It’s always such a gift and an honor when my artist friends make adaptations of my work. Marc Neys surprised me with this yesterday: a complete and I think effective re-imagining of the original poem. You know, what any attentive reader does. But most readers aren’t crazy-brilliant Belgian artist-composers.
My latest videohaiku is an homage to William Blake. The major Blake exhibition currently at Tate Britain features only indirectly, via a billboard above the escalators in Waterloo Station. Just to the southwest of that station, under the multiple railroad tracks, is another, permanent exhibition that Rachel and I took in on Sunday, before walking over to the Tate: the London School of Mosaic’s project Blake’s Lambeth (2005-2015):
Blake’s Lambeth is a collection of 70 mosaics installed in the tunnels alongside Archbishops Park, close to Waterloo Station. The project was part of a 10 year collaboration of Southbank Mosaics (our former company) with Future’s Theatre and Southbank Sinfonia supported by Heritage Lottery.
William Blake lived for ten of his most productive years in North Lambeth at 13 Hercules Buildings. The old house has been knocked down, but there is a plaque where it once stood on Hercules Road. This mosaic project pays homage to his genius and some of his greatest work. Our artists worked with 300 volunteers over a period of 7 years to research, design, plan, create and install 70 mosaics based on the words and paintings of William Blake into the railway tunnels of Waterloo Station, turning them from dark unwelcoming places into street galleries bright with opulent and durable works of art.
There’s also an extensive photo gallery at the blog Spitalfields Life, which is how I found out about the installation, having Googled “William Blake Lambeth”, hoping for an historical marker or something.
I messed around with the text of the haiku quite a lot while working on the video, and it wasn’t until I decided to take it in a Blakean, satirical direction that it felt right. So it’s “after Blake” in two senses. (Here’s the text of his poem “London” if you need a refresher.) Each of the three lines is divided in two, using a similar font to the one in the Tate poster.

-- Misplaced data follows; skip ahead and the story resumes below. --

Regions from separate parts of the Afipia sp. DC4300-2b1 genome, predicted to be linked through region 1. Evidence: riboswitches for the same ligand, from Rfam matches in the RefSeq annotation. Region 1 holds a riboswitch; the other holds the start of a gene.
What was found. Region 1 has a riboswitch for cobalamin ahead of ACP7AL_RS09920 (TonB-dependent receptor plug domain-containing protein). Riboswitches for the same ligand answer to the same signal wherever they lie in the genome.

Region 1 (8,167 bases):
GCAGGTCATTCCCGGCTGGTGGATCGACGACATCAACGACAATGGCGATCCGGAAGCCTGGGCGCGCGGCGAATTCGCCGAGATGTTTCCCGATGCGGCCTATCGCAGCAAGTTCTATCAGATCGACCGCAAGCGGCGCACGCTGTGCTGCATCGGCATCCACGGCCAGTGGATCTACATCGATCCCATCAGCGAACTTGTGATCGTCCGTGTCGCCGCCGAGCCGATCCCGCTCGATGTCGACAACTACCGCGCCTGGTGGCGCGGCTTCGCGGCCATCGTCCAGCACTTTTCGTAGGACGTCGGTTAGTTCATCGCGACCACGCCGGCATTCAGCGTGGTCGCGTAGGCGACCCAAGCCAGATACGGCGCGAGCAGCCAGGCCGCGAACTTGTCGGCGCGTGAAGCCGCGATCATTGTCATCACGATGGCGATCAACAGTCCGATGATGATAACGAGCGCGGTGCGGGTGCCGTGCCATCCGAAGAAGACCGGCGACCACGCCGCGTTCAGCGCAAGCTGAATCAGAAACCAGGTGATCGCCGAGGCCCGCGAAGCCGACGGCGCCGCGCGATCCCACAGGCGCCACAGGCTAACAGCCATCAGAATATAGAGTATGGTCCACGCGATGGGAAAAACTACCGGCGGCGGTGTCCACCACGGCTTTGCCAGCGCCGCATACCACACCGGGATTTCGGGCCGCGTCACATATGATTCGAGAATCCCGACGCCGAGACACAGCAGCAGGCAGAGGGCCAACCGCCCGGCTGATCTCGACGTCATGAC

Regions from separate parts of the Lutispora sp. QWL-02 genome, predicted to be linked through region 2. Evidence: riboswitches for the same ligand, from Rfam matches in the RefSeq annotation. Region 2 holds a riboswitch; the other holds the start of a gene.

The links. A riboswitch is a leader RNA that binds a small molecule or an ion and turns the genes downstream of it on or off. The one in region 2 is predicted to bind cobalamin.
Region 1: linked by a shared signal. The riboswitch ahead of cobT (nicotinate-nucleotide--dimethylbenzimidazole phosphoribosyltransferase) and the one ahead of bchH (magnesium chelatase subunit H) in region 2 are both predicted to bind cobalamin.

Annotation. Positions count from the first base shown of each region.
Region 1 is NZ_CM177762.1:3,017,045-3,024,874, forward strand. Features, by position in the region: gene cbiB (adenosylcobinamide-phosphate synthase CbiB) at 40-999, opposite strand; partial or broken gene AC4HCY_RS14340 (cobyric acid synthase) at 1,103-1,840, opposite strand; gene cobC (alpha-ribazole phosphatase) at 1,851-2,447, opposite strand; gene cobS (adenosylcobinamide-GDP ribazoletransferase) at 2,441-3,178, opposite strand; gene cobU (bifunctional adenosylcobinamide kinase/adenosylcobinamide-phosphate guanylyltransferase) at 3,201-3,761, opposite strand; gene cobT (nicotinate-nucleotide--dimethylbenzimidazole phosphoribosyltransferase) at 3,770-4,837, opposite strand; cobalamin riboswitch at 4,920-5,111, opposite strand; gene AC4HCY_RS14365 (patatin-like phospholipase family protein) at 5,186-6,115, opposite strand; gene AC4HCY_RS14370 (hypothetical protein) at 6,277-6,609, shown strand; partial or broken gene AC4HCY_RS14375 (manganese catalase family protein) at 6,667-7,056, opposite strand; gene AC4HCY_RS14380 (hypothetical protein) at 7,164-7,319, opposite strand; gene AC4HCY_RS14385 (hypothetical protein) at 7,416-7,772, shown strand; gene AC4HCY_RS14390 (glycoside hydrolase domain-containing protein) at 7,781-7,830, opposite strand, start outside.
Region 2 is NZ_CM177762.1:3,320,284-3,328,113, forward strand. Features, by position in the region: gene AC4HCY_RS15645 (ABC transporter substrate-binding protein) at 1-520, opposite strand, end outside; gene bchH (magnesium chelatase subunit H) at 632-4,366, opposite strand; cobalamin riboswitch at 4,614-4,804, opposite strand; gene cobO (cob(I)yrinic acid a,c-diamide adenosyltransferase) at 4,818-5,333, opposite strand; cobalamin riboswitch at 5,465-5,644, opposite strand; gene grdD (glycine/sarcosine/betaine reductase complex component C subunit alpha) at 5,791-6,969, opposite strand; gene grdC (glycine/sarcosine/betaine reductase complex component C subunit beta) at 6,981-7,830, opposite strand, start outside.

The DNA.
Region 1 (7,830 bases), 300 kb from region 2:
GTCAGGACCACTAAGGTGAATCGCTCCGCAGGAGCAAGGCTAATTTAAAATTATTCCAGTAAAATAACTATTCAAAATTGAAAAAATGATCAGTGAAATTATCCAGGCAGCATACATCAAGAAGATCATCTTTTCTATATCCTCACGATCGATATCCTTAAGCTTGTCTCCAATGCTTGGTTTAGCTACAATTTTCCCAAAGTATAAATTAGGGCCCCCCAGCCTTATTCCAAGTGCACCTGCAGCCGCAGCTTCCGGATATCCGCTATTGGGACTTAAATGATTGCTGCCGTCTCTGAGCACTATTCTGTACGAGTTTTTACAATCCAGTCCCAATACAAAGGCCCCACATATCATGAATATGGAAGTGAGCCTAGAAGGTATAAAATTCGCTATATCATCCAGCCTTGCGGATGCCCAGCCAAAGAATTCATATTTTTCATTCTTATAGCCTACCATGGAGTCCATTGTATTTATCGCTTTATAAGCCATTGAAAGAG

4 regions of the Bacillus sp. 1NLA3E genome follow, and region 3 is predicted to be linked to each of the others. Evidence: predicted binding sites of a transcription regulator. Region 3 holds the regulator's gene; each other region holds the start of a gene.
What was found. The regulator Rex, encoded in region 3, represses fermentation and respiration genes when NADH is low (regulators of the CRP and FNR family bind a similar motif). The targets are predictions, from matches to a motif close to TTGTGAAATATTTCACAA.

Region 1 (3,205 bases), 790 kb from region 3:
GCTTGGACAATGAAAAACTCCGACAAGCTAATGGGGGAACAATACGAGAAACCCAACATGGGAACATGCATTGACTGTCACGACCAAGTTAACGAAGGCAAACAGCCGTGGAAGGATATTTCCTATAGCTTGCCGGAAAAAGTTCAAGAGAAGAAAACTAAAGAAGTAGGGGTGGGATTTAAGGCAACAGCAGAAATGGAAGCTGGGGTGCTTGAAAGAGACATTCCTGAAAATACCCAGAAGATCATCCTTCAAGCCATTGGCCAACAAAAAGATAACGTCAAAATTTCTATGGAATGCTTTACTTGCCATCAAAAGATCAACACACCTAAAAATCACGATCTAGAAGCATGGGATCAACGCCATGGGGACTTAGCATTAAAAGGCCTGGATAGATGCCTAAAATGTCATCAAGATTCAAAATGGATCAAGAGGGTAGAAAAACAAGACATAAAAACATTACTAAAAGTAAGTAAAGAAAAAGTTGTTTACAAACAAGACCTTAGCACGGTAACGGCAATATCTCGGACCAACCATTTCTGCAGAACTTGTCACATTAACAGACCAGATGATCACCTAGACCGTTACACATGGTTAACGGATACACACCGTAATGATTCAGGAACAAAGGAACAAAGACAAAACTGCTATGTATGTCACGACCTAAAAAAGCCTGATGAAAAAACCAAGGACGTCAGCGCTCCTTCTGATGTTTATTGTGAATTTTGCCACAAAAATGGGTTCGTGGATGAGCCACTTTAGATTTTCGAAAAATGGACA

Here’s the (longer and much more slickly produced) official video for the project:
If travel were just
the open road, I might
take to it. Not this
this intestinal clench
of visas tickets security screenings long lines wrong seats bad restrooms too much luggage no-fly lists takeoff turbulence recirculated air cramped legroom boredom soreness limbo purgatory sleepless wondering will they let us in turn us back demand proof of our identity confiscate our umbilical cords make us wait wait wait wait,
wherever we are bound.
Sleep will elude me no longer with her silver tongue. I have bought her silence from a horned god: half goat, half lion with a banker’s dreamless fingers. His purse yawns open to take its paper medicine while she, my darling captive, stares past me, like no hollow-eyed face in the mirror I’ve ever seen. Perhaps there’s someone behind me, some rider, some mare. I don’t know. She’s not talking. And the room’s beginning to tilt and turn dark.
I died with the word I on my lips.
It only took a moment,
a slight pause as if for a line-
break or a comma, a panicked thought
or the time required for an 8-ball
to cross the baize. I died,
and the cities I harbor gave way
to squalid refugee camps
where the moon went
through a new phase
of never getting out of bed.
They fed it on thin broth
that tasted like a landlocked sea.
And there I floated like Moses
in my open casket waiting to be
adopted by Mother Earth—
to be somehow seen again, if only
by the mute-belled lilies of the valley
and their brawny, tawny bee.
Fallen how? As bruised fruit, windfall—
an unlooked-for fortune? As felled tree
ready to be resourced into board feet?
No. It is we who have fallen into
our own trap, which we can’t keep shut.
She’s more resourceful than a bodhisattva.
Her limbs proliferate, as if
in an arms race with an octopus,
that other escape artist of the deep.
She practices anemochory.
Only the policeman’s black mustache
is better at improvising flight.
The song of the womb begins
on a minor key among the bivalves
and sea cucumbers, whose tunes
are all palindromes and serve
a purely decorative purpose.
The song of the womb sounds best
played by a full orchestra, despite
the many adaptations for solo flute.
It’s got rhythm—that probably goes
without saying—and sheet music.
It can be used to communicate
over great distances underwater.
Scientists say the song of the womb
may predate the evolution
of consciousness! It is not, however,
the first choice of the womb itself,
which prefers bossa nova
and the occasional hymn
for the Most Sacred Heart of Jesus.
Lion of empire every sun
must remind you of the veldt
the burning eyes of rivals
the bleats of prey but now
when you hear rain that’s
a crowd stampeding to escape
and when you hear thunder
that’s the big guns going off
and when you hear drip
drip drip drip that’s peace.